A Tour of New York City's Best Pizza
Today on The Daily Meal
I didn’t think there could be anyone more enthusiastic about pizza than me. That is until I met Scott Wiener. First I ran into him with a busload of tourists at Williamsburg’s Fornino. Then on a private walking tour at John’s of Bleecker. Then first in line at the first Food Network Wine & Food Festival Pieman’s Craft event at Una Pizza Napoletana. Too proud to actually take one of his tours myself (I thought it would be the equivalent of riding a double-decker around Times Square gawking at the Empire State Building), I was secretly thrilled when my wife bought me a ticket for my anniversary present. But was there anything that Scott could actually teach me about pizza that I didn’t already know?
The tour met up at Lombardi’s. Though I’d been there dozens of times, Scott’s enthusiasm coupled with the look of awe on the Midwesterners’ faces was contagious. Getting VIP seating BEFORE Lombardi’s opened and an up close personalized tour where I could stick my head into the famous 1905 oven didn’t hurt either.
As we boarded the pizza bus, Scott lectured on the regional differences of pizza, the history of pizza, even the molecular science behind pizza. Most of it I’d come across, but this guy eats and breathes pizza 24/7. I was thrilled as we avoided traffic and arrived at the original Totonno’s in Coney Island which I admit I hadn’t been to since a fire shuttered them for almost a year. Though we ate al fresco, again we got VIP (Very Important Pizza) treatment and took turns going in to get up close and personal with the owners and the oven, the different types and fuel sources of which Scott sneaked into his lecture while happily doling out steaming hot slices to the crowd.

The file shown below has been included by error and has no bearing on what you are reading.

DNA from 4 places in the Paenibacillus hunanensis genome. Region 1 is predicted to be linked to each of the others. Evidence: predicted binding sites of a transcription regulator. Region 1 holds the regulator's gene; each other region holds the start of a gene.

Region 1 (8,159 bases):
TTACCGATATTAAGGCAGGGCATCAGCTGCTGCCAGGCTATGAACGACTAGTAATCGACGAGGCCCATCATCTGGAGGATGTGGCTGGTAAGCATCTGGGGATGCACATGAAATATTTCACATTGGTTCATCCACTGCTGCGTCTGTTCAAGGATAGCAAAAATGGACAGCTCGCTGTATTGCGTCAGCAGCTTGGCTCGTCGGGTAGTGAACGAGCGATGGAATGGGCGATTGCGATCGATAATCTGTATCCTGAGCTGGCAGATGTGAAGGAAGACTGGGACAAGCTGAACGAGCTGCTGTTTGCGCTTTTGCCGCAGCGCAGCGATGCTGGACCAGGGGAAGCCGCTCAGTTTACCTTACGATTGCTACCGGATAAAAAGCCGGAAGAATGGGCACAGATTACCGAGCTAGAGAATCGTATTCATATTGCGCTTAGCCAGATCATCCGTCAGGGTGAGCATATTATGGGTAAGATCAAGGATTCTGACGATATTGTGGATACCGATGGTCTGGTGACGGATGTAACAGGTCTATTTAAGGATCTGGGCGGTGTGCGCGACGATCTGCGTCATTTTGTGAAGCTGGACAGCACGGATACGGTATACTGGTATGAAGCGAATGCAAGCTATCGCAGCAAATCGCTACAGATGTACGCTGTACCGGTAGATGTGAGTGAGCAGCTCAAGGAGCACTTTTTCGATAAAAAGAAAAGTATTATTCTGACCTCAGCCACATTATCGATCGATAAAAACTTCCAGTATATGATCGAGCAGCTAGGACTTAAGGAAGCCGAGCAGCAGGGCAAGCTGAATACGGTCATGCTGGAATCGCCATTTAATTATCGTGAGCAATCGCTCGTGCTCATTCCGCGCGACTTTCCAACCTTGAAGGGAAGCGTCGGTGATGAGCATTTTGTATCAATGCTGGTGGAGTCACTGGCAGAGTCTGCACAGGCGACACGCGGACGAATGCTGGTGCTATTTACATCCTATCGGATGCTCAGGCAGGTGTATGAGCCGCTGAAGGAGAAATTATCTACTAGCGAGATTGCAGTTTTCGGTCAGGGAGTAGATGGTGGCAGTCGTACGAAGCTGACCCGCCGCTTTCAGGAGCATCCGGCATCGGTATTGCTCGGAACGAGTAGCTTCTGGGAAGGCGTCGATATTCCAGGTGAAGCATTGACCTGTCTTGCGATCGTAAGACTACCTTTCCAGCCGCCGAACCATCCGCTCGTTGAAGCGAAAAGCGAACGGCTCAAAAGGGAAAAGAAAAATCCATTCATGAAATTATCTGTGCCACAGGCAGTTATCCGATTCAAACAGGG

Back on the bus, Scott wouldn’t tell me our next destination but took special joy when he confirmed I’d never been to Famous J&V Pizza of Bensonhurst, which has been serving up slices since 1950, Scott threw us a curveball after the historically-linked Lombardi’s and Totonno’s. He constantly changes the pizza destinations and even the boroughs he takes you too so you can take the tour multiple times. We had wonderful square tomato and Parmesan dusted Grandma slices. While Scott discussed his international pizza box collection obsession, I sneaked a traditional Sicilian slice and a wedge of a Jo Jo sandwich, J&V’s signature chicken parm on garlic pesto brushed ciabbata.
Wanting to show my appreciation and share my own passion with the group, I ran across the street to the Bari Pork Store and bought packages of proscuitto di Parma for the bus. Scott said to hold it until our final stop where it might come in handy. And it did. Damn if this guy didn’t surprise me again when he pulled up in Park Slope at La Villa, a new gorgeous Neopolitan style pizzeria I’d never even heard of where the owner showed us unopened bags of fresh mozzarella di bufala imported weekly from Italy.
Scott ran around flashing photos of water buffalo after clearing with the owner that he didn’t mind if we enhanced his already quality pizza with some randomly strewn proscuitto. On the bus ride back Scott played some more silly pizza songs over the bus PA system while quizzing us on the origins of pizza. His thoughtful goody bag included not only mints, a notepad to record our pizza observations and a wet napkin, but even gummi pizza for dessert.
Forget about the Empire State Building and the Statue of Liberty. Whether you’re a tourist from the pizza-deprived Midwest or a pizza diehard living in New York City like me, you gotta hop on the Pizza Bus.
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